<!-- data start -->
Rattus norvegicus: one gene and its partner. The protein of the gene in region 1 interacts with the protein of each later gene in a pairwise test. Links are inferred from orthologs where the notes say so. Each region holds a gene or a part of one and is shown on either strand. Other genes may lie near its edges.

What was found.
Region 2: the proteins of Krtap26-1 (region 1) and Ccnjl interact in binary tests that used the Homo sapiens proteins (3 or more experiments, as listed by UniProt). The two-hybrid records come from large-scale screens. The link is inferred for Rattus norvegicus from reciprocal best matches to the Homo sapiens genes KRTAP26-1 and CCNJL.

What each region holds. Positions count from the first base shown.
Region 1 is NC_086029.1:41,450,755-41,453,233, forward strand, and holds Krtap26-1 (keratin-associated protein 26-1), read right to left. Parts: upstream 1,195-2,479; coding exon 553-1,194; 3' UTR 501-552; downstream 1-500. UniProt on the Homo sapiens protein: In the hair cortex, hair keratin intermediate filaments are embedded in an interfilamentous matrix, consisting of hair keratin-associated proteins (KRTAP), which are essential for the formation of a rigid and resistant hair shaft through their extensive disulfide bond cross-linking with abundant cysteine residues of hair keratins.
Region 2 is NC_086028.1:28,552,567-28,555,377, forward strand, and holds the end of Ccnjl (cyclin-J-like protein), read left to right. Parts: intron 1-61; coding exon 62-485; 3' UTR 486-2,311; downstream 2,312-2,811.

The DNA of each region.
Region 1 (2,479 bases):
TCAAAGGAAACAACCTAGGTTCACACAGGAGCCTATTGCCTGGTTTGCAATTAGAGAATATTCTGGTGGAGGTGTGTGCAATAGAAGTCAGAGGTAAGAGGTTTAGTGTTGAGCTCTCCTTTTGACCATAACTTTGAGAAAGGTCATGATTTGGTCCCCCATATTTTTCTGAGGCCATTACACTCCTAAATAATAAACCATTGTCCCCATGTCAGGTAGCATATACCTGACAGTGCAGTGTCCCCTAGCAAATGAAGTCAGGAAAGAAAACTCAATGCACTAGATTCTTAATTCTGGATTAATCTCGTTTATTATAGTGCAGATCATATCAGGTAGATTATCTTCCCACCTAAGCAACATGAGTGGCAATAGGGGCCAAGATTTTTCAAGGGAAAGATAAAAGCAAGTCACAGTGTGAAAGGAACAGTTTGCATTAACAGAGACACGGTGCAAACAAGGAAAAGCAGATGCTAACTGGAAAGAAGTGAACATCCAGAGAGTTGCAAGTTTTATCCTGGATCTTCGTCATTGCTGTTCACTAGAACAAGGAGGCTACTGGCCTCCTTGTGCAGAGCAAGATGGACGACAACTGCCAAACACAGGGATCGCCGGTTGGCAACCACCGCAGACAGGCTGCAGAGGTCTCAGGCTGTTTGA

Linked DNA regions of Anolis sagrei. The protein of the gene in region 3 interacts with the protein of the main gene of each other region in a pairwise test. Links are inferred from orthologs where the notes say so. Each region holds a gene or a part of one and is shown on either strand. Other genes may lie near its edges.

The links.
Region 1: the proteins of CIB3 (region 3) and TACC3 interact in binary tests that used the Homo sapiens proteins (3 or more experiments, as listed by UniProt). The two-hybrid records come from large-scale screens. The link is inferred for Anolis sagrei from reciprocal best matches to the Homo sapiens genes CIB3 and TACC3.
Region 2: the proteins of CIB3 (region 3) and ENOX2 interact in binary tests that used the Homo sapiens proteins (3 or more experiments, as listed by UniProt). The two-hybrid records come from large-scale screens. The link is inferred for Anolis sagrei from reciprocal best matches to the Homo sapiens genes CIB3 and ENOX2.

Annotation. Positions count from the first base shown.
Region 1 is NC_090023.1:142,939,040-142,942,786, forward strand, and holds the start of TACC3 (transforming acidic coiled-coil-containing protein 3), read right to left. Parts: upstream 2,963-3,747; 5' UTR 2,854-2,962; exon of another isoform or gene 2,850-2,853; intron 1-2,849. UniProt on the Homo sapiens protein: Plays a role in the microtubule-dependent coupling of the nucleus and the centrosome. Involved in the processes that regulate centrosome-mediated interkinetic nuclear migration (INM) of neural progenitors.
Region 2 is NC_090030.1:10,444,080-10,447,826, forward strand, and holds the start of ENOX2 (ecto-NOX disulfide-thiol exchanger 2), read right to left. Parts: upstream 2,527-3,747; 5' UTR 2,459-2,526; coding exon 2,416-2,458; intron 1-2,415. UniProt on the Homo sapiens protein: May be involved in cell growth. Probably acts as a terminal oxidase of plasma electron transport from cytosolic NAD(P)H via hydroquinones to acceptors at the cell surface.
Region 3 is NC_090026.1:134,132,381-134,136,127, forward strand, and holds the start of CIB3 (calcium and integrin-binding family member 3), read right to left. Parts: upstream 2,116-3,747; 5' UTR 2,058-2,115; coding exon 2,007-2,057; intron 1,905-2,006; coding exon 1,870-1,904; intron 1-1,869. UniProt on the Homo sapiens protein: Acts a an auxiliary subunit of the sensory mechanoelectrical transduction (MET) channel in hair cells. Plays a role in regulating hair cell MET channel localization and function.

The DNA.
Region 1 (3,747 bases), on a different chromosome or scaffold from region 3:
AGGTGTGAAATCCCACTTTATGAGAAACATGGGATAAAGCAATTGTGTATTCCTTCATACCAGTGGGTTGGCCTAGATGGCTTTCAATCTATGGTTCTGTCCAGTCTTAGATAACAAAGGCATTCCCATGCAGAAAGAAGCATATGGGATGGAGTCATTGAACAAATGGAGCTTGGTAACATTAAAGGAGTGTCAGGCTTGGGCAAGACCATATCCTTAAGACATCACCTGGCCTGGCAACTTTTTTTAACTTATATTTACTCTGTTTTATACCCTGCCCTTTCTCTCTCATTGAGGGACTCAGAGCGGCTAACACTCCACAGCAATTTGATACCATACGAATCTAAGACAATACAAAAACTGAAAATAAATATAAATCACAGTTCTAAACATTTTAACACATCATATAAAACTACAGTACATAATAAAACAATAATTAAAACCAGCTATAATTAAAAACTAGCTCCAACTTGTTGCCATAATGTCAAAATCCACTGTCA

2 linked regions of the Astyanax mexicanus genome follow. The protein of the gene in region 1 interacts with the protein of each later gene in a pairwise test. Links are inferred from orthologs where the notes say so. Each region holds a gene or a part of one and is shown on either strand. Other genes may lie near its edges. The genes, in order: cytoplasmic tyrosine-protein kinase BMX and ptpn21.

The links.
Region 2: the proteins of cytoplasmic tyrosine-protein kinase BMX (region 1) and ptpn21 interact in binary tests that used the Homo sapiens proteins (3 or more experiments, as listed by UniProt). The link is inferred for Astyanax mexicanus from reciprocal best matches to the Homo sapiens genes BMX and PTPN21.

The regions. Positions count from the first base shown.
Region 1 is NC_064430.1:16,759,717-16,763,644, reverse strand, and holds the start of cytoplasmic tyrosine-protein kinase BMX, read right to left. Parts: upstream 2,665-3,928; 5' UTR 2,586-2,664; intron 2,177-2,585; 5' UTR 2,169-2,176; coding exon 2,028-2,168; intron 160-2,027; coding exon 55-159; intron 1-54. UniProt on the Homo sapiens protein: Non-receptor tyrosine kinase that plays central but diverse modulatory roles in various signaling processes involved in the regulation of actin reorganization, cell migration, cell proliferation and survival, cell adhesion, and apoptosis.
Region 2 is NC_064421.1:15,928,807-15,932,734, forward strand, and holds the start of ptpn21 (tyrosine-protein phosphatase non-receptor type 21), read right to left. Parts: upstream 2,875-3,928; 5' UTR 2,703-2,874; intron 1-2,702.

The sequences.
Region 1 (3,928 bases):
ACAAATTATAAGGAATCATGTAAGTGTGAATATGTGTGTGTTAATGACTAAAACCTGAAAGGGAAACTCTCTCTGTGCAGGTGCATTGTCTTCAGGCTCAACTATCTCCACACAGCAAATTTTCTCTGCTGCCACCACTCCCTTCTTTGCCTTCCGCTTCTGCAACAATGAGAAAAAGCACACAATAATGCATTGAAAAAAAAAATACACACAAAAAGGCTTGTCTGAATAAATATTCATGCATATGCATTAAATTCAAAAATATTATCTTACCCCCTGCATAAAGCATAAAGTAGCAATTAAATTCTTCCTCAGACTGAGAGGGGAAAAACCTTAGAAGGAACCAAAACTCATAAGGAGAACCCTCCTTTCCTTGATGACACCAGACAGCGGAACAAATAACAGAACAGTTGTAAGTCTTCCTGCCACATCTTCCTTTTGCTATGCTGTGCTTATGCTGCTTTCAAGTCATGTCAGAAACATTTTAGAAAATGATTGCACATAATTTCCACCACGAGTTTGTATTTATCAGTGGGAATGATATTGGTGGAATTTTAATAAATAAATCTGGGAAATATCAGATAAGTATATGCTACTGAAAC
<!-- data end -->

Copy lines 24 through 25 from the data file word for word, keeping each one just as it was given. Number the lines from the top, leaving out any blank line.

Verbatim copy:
The regions. Positions count from the first base shown.
Region 1 is NC_064430.1:16,759,717-16,763,644, reverse strand, and holds the start of cytoplasmic tyrosine-protein kinase BMX, read right to left. Parts: upstream 2,665-3,928; 5' UTR 2,586-2,664; intron 2,177-2,585; 5' UTR 2,169-2,176; coding exon 2,028-2,168; intron 160-2,027; coding exon 55-159; intron 1-54. UniProt on the Homo sapiens protein: Non-receptor tyrosine kinase that plays central but diverse modulatory roles in various signaling processes involved in the regulation of actin reorganization, cell migration, cell proliferation and survival, cell adhesion, and apoptosis.